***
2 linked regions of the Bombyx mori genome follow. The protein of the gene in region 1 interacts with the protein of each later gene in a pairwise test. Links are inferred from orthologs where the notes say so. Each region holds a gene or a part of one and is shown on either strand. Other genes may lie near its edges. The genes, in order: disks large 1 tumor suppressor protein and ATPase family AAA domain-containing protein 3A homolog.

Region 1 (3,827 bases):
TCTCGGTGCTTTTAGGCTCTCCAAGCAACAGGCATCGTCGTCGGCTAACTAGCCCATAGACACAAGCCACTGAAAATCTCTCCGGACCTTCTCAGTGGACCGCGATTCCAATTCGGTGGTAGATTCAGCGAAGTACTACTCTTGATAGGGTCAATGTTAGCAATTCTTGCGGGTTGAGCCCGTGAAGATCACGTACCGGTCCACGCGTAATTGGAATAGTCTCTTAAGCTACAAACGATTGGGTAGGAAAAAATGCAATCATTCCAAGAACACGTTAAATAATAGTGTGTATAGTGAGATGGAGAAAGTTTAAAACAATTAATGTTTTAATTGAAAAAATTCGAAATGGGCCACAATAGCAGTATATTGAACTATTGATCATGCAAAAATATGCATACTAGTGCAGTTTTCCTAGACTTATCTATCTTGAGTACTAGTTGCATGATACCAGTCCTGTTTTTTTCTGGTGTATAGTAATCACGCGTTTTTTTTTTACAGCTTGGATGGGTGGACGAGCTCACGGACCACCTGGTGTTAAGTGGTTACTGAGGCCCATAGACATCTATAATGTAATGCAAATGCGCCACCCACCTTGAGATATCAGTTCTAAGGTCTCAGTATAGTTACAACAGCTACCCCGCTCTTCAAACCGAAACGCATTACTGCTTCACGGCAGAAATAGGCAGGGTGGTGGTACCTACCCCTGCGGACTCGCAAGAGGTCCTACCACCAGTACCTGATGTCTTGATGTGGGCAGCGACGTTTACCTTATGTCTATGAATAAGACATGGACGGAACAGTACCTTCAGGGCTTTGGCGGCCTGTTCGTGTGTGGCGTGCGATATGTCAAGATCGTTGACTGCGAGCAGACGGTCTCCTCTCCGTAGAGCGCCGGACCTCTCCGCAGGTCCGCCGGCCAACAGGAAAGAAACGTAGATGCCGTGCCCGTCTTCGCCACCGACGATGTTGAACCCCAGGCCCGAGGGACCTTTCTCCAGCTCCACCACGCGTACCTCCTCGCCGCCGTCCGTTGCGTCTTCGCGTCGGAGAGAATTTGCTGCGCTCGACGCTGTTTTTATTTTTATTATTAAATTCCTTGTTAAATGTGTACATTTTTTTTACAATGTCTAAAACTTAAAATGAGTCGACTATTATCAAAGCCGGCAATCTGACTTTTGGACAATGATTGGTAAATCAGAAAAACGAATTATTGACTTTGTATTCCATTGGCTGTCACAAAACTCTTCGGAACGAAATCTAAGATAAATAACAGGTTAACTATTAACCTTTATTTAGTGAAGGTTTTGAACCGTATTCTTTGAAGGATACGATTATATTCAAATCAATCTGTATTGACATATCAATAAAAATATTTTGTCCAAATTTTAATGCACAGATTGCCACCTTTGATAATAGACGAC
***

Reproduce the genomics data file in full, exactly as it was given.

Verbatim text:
2 linked regions of the Bombyx mori genome follow. The protein of the gene in region 1 interacts with the protein of each later gene in a pairwise test. Links are inferred from orthologs where the notes say so. Each region holds a gene or a part of one and is shown on either strand. Other genes may lie near its edges. The genes, in order: disks large 1 tumor suppressor protein and ATPase family AAA domain-containing protein 3A homolog.

Region 1 (3,827 bases):
TCTCGGTGCTTTTAGGCTCTCCAAGCAACAGGCATCGTCGTCGGCTAACTAGCCCATAGACACAAGCCACTGAAAATCTCTCCGGACCTTCTCAGTGGACCGCGATTCCAATTCGGTGGTAGATTCAGCGAAGTACTACTCTTGATAGGGTCAATGTTAGCAATTCTTGCGGGTTGAGCCCGTGAAGATCACGTACCGGTCCACGCGTAATTGGAATAGTCTCTTAAGCTACAAACGATTGGGTAGGAAAAAATGCAATCATTCCAAGAACACGTTAAATAATAGTGTGTATAGTGAGATGGAGAAAGTTTAAAACAATTAATGTTTTAATTGAAAAAATTCGAAATGGGCCACAATAGCAGTATATTGAACTATTGATCATGCAAAAATATGCATACTAGTGCAGTTTTCCTAGACTTATCTATCTTGAGTACTAGTTGCATGATACCAGTCCTGTTTTTTTCTGGTGTATAGTAATCACGCGTTTTTTTTTTACAGCTTGGATGGGTGGACGAGCTCACGGACCACCTGGTGTTAAGTGGTTACTGAGGCCCATAGACATCTATAATGTAATGCAAATGCGCCACCCACCTTGAGATATCAGTTCTAAGGTCTCAGTATAGTTACAACAGCTACCCCGCTCTTCAAACCGAAACGCATTACTGCTTCACGGCAGAAATAGGCAGGGTGGTGGTACCTACCCCTGCGGACTCGCAAGAGGTCCTACCACCAGTACCTGATGTCTTGATGTGGGCAGCGACGTTTACCTTATGTCTATGAATAAGACATGGACGGAACAGTACCTTCAGGGCTTTGGCGGCCTGTTCGTGTGTGGCGTGCGATATGTCAAGATCGTTGACTGCGAGCAGACGGTCTCCTCTCCGTAGAGCGCCGGACCTCTCCGCAGGTCCGCCGGCCAACAGGAAAGAAACGTAGATGCCGTGCCCGTCTTCGCCACCGACGATGTTGAACCCCAGGCCCGAGGGACCTTTCTCCAGCTCCACCACGCGTACCTCCTCGCCGCCGTCCGTTGCGTCTTCGCGTCGGAGAGAATTTGCTGCGCTCGACGCTGTTTTTATTTTTATTATTAAATTCCTTGTTAAATGTGTACATTTTTTTTACAATGTCTAAAACTTAAAATGAGTCGACTATTATCAAAGCCGGCAATCTGACTTTTGGACAATGATTGGTAAATCAGAAAAACGAATTATTGACTTTGTATTCCATTGGCTGTCACAAAACTCTTCGGAACGAAATCTAAGATAAATAACAGGTTAACTATTAACCTTTATTTAGTGAAGGTTTTGAACCGTATTCTTTGAAGGATACGATTATATTCAAATCAATCTGTATTGACATATCAATAAAAATATTTTGTCCAAATTTTAATGCACAGATTGCCACCTTTGATAATAGACGAC